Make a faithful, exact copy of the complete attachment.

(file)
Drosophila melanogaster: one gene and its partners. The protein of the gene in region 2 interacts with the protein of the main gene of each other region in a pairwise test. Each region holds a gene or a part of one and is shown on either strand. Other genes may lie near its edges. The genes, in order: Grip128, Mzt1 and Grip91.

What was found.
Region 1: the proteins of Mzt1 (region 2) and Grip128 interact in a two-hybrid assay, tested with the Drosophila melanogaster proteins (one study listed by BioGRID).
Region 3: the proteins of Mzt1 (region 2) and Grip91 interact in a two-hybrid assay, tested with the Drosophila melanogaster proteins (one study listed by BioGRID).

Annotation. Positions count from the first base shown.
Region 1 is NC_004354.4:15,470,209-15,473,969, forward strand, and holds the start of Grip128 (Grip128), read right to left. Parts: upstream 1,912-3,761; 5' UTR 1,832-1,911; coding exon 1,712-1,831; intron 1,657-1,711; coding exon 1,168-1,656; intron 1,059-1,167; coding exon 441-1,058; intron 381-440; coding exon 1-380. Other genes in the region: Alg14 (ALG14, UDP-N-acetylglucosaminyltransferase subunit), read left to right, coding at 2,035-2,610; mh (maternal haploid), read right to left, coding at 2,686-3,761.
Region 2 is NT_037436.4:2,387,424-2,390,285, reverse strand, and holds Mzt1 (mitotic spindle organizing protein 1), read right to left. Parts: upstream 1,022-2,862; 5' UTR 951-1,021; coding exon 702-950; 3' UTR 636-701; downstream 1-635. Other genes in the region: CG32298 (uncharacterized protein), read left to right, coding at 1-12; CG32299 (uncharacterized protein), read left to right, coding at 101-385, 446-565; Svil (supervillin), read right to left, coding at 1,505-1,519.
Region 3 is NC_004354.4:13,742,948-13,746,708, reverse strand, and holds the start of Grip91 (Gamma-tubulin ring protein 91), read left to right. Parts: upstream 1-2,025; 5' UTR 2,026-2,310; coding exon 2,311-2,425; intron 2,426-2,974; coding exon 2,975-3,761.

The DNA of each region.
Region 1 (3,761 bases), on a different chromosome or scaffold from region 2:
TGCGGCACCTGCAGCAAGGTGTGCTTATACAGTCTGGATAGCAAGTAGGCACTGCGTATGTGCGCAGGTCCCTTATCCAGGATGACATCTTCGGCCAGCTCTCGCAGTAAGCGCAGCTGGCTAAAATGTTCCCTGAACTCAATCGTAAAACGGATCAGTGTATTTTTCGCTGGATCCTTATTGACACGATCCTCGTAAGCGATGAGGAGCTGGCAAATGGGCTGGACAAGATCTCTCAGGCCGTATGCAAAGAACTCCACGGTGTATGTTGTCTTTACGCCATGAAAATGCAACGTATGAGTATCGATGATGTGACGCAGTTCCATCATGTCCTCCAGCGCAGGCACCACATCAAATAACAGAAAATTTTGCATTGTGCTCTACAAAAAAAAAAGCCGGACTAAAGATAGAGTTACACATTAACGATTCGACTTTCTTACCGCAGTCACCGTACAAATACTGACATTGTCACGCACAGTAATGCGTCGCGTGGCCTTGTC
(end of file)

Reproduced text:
Drosophila melanogaster: one gene and its partners. The protein of the gene in region 2 interacts with the protein of the main gene of each other region in a pairwise test. Each region holds a gene or a part of one and is shown on either strand. Other genes may lie near its edges. The genes, in order: Grip128, Mzt1 and Grip91.

What was found.
Region 1: the proteins of Mzt1 (region 2) and Grip128 interact in a two-hybrid assay, tested with the Drosophila melanogaster proteins (one study listed by BioGRID).
Region 3: the proteins of Mzt1 (region 2) and Grip91 interact in a two-hybrid assay, tested with the Drosophila melanogaster proteins (one study listed by BioGRID).

Annotation. Positions count from the first base shown.
Region 1 is NC_004354.4:15,470,209-15,473,969, forward strand, and holds the start of Grip128 (Grip128), read right to left. Parts: upstream 1,912-3,761; 5' UTR 1,832-1,911; coding exon 1,712-1,831; intron 1,657-1,711; coding exon 1,168-1,656; intron 1,059-1,167; coding exon 441-1,058; intron 381-440; coding exon 1-380. Other genes in the region: Alg14 (ALG14, UDP-N-acetylglucosaminyltransferase subunit), read left to right, coding at 2,035-2,610; mh (maternal haploid), read right to left, coding at 2,686-3,761.
Region 2 is NT_037436.4:2,387,424-2,390,285, reverse strand, and holds Mzt1 (mitotic spindle organizing protein 1), read right to left. Parts: upstream 1,022-2,862; 5' UTR 951-1,021; coding exon 702-950; 3' UTR 636-701; downstream 1-635. Other genes in the region: CG32298 (uncharacterized protein), read left to right, coding at 1-12; CG32299 (uncharacterized protein), read left to right, coding at 101-385, 446-565; Svil (supervillin), read right to left, coding at 1,505-1,519.
Region 3 is NC_004354.4:13,742,948-13,746,708, reverse strand, and holds the start of Grip91 (Gamma-tubulin ring protein 91), read left to right. Parts: upstream 1-2,025; 5' UTR 2,026-2,310; coding exon 2,311-2,425; intron 2,426-2,974; coding exon 2,975-3,761.

The DNA of each region.
Region 1 (3,761 bases), on a different chromosome or scaffold from region 2:
TGCGGCACCTGCAGCAAGGTGTGCTTATACAGTCTGGATAGCAAGTAGGCACTGCGTATGTGCGCAGGTCCCTTATCCAGGATGACATCTTCGGCCAGCTCTCGCAGTAAGCGCAGCTGGCTAAAATGTTCCCTGAACTCAATCGTAAAACGGATCAGTGTATTTTTCGCTGGATCCTTATTGACACGATCCTCGTAAGCGATGAGGAGCTGGCAAATGGGCTGGACAAGATCTCTCAGGCCGTATGCAAAGAACTCCACGGTGTATGTTGTCTTTACGCCATGAAAATGCAACGTATGAGTATCGATGATGTGACGCAGTTCCATCATGTCCTCCAGCGCAGGCACCACATCAAATAACAGAAAATTTTGCATTGTGCTCTACAAAAAAAAAAGCCGGACTAAAGATAGAGTTACACATTAACGATTCGACTTTCTTACCGCAGTCACCGTACAAATACTGACATTGTCACGCACAGTAATGCGTCGCGTGGCCTTGTC